Hubble-Bound Astronauts Inspect Shuttle for Damage

Hubble-Bound Astronauts Inspect Shuttle for Damage
The belly of the shuttle Atlantis will get an up-close look during May 12, 2009 inspections during the STS-125 mission to the Hubble Space Telescope. (Image credit: NASA TV.)

Thisstory was updated at 12:51 p.m. EDT.

CAPE CANAVERAL,Fla. - Astronauts aboard the space shuttle Atlantis inspected theirspacecraft?s vital heat shield for damage Tuesday while en route to the HubbleSpace Telescope to perform one last service call.

Thespaceflyers used an inspection pole tipped with laser sensors and cameras toseek out any dings in the heat-resistant panels lining the spacecraft?s wingedges and nose.

Theshuttle?s heat shield health will be a key concern for NASA throughout therisky mission to overhaulHubble. The space agency has put the shuttle Endeavour on standby to fly arescuemission to retrieve the Atlantis astronauts if their spacecraft is damagedbeyond repair.

Atlantisand its crew of seven astronauts launched toward Hubble on Monday to beginNASA?s fifth and final mission to the 19-year-oldspace telescope. After the successful liftoff, NASA technicians were surprisedto find damage at the launch pad from the fiery blast of the shuttle?s rocketengines, agency officials said.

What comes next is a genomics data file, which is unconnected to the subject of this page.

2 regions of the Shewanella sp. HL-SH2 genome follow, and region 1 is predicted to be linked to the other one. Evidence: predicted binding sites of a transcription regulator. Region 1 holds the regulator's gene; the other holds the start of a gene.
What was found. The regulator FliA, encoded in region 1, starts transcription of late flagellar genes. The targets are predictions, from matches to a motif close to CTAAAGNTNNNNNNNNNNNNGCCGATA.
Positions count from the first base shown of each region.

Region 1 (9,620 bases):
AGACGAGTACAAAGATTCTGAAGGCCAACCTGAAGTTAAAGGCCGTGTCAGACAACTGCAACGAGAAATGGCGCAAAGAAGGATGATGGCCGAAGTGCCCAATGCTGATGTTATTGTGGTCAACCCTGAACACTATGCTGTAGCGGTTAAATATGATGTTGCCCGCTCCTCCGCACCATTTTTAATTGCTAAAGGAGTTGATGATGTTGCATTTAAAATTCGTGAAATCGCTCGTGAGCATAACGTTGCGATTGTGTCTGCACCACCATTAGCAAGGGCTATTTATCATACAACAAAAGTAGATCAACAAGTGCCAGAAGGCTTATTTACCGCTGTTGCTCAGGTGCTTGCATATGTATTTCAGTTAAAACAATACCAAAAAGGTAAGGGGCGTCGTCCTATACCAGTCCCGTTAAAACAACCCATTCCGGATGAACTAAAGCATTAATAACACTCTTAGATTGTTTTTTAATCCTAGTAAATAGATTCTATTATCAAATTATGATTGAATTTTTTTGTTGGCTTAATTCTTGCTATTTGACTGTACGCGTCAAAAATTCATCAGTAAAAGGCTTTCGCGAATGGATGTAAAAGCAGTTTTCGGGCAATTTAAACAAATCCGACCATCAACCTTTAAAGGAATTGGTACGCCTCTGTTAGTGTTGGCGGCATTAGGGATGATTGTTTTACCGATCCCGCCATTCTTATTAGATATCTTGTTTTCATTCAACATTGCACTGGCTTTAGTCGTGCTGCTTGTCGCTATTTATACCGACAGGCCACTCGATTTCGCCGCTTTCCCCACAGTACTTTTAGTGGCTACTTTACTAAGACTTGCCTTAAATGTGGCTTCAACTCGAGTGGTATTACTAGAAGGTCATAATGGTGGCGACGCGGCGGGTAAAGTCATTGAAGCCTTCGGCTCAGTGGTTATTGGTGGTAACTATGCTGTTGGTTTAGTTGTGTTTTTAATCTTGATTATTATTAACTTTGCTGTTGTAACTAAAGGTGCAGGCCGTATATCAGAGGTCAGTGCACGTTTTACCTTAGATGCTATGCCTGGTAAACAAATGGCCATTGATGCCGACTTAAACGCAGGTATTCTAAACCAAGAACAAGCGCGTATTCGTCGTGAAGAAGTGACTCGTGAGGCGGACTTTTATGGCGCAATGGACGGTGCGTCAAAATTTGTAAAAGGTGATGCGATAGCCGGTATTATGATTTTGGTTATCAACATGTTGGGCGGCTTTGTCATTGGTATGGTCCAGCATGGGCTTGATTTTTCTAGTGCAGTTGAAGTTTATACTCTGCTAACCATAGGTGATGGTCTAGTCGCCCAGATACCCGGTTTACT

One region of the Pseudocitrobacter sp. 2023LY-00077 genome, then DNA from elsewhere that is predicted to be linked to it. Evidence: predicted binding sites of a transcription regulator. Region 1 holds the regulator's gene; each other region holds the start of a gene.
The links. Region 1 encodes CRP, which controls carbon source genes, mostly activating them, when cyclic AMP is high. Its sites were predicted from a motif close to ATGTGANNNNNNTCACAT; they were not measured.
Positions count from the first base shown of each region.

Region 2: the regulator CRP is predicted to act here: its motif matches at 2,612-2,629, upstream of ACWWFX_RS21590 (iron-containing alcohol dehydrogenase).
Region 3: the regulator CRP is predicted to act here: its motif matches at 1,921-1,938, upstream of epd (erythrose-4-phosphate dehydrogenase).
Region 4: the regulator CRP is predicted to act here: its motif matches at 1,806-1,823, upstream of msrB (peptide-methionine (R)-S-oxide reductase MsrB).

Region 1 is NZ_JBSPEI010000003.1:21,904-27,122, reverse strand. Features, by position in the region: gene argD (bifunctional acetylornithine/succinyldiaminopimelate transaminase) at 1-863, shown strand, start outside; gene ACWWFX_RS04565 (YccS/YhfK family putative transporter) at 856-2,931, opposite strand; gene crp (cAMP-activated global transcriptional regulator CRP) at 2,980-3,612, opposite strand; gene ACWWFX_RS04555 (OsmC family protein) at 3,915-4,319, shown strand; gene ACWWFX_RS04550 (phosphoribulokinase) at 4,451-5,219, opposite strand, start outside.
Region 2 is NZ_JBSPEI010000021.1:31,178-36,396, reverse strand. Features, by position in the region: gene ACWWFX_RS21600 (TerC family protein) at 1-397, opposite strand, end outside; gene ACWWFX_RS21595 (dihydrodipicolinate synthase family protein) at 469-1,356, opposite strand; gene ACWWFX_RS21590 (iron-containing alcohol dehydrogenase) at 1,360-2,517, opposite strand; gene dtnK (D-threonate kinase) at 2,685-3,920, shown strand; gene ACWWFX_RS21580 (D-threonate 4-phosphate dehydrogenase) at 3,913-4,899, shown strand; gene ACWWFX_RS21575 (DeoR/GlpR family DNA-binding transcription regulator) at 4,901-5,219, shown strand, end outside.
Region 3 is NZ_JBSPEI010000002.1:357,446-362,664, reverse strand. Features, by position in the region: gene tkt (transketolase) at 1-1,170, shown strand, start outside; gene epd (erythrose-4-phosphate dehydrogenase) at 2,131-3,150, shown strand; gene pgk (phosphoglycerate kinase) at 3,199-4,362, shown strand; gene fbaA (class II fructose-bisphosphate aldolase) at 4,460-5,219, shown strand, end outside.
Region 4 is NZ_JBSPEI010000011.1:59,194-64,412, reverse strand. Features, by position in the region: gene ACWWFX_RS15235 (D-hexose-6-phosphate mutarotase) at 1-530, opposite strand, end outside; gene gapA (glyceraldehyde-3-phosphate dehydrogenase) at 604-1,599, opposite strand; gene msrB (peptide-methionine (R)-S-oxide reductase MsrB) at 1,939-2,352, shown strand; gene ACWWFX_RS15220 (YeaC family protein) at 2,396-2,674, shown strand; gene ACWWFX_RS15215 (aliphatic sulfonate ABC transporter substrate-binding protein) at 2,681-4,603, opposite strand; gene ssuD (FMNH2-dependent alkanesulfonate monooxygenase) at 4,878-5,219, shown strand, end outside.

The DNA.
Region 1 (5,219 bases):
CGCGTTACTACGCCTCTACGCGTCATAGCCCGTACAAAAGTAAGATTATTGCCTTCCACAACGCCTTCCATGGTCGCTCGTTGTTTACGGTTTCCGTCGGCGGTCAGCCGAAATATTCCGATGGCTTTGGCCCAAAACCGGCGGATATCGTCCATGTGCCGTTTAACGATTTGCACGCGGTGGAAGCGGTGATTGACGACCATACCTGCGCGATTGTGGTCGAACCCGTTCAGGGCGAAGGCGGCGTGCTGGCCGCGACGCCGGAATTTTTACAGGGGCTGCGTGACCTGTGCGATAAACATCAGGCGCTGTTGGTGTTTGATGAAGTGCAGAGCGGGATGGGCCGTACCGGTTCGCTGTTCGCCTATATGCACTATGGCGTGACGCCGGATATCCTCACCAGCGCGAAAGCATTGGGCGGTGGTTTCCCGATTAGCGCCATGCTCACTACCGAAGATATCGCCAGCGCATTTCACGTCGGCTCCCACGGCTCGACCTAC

Atlantis isdue to arrive at Hubble on Wednesday and is about 8,000 miles (12,874 km) andclosing on the telescope. The astronauts plan to perform five consecutivespacewalks to add two new cameras, repair two other instruments never designedto be repaired in space and perform other maintenance.

Shuttlelooks good

Some piecesof debris were spotted falling from the shuttle?s external tank and boosters duringlaunch, but none of the pieces appeared to cause any damage, NASA officialssaid.

?They?revery minor from what we could observe,? NASA?s space operations chief BillGerstenmaier said after launch.

NASA haskept a close watch on shuttle heat shield health since 2003, when a piece offuel tank foam struck the Columbia orbiter?s wing and led to its destructionand the loss of seven astronauts. Now, astronauts inspect their shuttle heatshield twice on every mission.  

Today,Atlantis commander Scott Altman and his crew conducted extended version of heatshield scans used on missions bound for the International Space Station. Thescan is one of two to make sure Atlantis is not damaged by launch debris orspace junk.

The areaaround Hubble?s 350-mile (563-km) orbit is littered with space trash, givingAtlantis a slightly higher chance of being struck by debris or micrometeorites,NASA officials have said. But the risk is still within NASA?s acceptablelimits, they added.

Back onEarth, NASA technicians are evaluating the damage to Atlantis? launch pad causedwhen the shuttle blasted off Monday. The damage was spotted in the pad?s flametrench, which funnels rocket engine exhaust away from a shuttle during liftoff.